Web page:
“The first stage, for Caleb, is touch and go. It might be a little bit too hilly. But he’s almost got a home ground advantage. It’ll be really interesting to see how aggressive that first stage is.

“He’s one of the few sprinters who has really got the team just about solely built around him. Everybody else, like Deceuninck-Quickstep with Sam Bennett; really strong team built around him, but they’re also got Julian Alaphilippe.

“If you look at a few of the other sprinters as well, they’ve got a team that isn’t just for their sprinter. Elia Viviani of Cofidis, they’re also working for Guillaume Martin in the mountains…

“So, Caleb has probably got the most team support amongst the sprinters. I’ve got really high expectations for him…

“For Richie, I don’t think he can finish on the podium. He’s already finished in fifth place in the general classification before [2016] so for him, finishing in fifth place again? I don’t think it adds anything to his footprint on the sport of cycling.

Richie Porte, one of the two Australians to start the 2020 Tour de France, will begin the race for a 10th time this year. (Photo: Rob Arnold)

“What would be a big achievement for Richie is for him to win a stage.

“I’d really like to see Richie at his best on stage four, that’s the first of the mountain-top finishes. We’ve seen [from] Richie in the past, his ability to prepare without a lot of racing. He’s proven that a few times already at the Tour Down Under. And this is a year when he’s going to have had to prepare without a lot of racing. Everybody else is in the same boat.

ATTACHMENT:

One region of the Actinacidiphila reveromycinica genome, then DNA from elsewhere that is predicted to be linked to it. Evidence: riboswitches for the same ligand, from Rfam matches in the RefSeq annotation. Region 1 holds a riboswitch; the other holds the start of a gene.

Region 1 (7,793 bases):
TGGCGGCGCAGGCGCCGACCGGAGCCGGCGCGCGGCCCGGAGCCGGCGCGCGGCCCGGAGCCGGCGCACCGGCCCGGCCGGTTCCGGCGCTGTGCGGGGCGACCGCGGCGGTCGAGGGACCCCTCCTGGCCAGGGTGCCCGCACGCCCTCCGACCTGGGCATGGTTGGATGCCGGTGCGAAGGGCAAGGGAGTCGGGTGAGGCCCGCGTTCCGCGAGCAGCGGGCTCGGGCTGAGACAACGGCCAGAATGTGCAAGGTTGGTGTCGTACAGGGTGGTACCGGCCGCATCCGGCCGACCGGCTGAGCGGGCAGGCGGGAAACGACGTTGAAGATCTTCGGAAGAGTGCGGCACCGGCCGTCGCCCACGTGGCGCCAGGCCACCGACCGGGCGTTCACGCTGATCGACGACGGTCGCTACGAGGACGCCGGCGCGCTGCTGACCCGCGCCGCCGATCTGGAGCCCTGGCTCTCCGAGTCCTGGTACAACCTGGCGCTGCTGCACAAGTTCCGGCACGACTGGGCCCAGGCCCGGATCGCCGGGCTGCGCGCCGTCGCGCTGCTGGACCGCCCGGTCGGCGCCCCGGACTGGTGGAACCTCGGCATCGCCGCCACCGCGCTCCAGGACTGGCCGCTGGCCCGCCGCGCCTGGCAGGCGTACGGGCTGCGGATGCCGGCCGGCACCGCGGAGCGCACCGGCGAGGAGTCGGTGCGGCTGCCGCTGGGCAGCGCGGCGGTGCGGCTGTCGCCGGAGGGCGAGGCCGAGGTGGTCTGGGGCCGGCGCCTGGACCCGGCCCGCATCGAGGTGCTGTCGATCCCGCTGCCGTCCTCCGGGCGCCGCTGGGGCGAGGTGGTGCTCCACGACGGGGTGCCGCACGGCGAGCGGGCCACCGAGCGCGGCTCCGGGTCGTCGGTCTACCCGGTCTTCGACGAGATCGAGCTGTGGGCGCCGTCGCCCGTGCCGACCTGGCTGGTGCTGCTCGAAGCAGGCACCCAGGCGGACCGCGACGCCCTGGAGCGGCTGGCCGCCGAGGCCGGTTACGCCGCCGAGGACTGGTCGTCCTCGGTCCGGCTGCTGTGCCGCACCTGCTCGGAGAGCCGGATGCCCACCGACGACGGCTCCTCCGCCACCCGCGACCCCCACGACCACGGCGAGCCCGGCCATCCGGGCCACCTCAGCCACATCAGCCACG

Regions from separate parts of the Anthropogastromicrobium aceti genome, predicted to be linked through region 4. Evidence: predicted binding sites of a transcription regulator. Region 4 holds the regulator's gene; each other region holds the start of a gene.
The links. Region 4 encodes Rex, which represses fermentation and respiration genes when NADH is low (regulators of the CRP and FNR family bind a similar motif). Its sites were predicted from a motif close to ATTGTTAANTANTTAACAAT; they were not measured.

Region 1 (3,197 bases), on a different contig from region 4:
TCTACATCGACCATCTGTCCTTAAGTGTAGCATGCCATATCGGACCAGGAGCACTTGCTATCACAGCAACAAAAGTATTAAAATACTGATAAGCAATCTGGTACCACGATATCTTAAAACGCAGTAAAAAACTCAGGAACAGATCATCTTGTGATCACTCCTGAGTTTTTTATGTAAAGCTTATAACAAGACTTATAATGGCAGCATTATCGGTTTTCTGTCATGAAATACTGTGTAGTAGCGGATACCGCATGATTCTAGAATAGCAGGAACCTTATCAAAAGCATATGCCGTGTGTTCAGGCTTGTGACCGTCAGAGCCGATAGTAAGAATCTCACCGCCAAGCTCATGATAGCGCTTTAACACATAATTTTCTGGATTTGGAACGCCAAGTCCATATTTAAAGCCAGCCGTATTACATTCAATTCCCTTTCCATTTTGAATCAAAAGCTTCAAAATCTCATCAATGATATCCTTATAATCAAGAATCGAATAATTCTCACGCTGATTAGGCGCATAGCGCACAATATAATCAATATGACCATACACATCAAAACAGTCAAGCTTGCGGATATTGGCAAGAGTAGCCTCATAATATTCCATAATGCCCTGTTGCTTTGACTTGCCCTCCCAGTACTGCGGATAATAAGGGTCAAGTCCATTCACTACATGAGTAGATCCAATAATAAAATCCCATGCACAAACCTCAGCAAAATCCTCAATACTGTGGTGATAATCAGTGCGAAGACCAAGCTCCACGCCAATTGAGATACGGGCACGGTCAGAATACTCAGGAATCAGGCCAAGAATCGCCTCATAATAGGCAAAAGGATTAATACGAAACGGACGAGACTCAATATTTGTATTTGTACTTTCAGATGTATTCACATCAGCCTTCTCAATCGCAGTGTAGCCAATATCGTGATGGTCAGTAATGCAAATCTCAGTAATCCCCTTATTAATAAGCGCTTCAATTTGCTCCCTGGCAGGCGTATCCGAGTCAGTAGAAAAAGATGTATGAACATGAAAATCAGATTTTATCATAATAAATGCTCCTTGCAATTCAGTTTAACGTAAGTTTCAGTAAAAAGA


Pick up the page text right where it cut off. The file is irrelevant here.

“I think Richie can win a stage. He’s already spoken about, ‘There’s no point going to the Tour and being anonymous – and skipping the birth of my second child…’ so he’s going to want to do something. And I’d rather see Richie win a stage and finish 20th [on GC] than not win a stage and finish eighth.”


RIDE Media: I understand. And it’s interesting that you talk like that because we could consider Romain Bardet, for example. He’s been the runner-up before and then he gets the King of the Mountain [title] last year. I was just re-reading the way that I appraised the AG2R column in the Tour Guide, [written] when he was expected to go to the Giro. And now, suddenly, he’s going back [to the Tour]. He doesn’t factor into [the chat we’re having about Porte] but does Richie take that approach where, maybe, the polka-dot jersey could be his [goal]?

Matt Keenan: “That’d be cool. There’s been no Australian winner of the polka-dot jersey before. I’d love to see Richie target it. He’s got that little bit of zip in his legs as well, to pick up points when there’s a reasonably big group still going over a climb – you know, halfway through [a stage] when it’s not too decisive for the GC… That’d be really good.

“An Australian has won the white jersey with Phil Anderson (1982). We’ve had the green jersey with Robbie and Baden [and Michael Matthews]. Cadel has taken the yellow… we’re just missing the polka-dot. Go Richie! I like to think he could.”


RIDE Media: It’s exciting times. I was thinking that we could dress the first weekend up as being that Australian [fans] have got to watch because it’s that anticipated Tour – and the delay has maybe brought a little bit more extra attention even though [Australia] only has two athletes [in the race this year]. It feels like SBS is shaping up for a big broadcast.

Thanks very much for talking about what you’re about to be talking about for a very long time.

Matt Keenan: “That’s a good way to put it: ‘talking about what you’re going to be talking about…’

“Thanks Rob.”


– Interview by Rob Arnold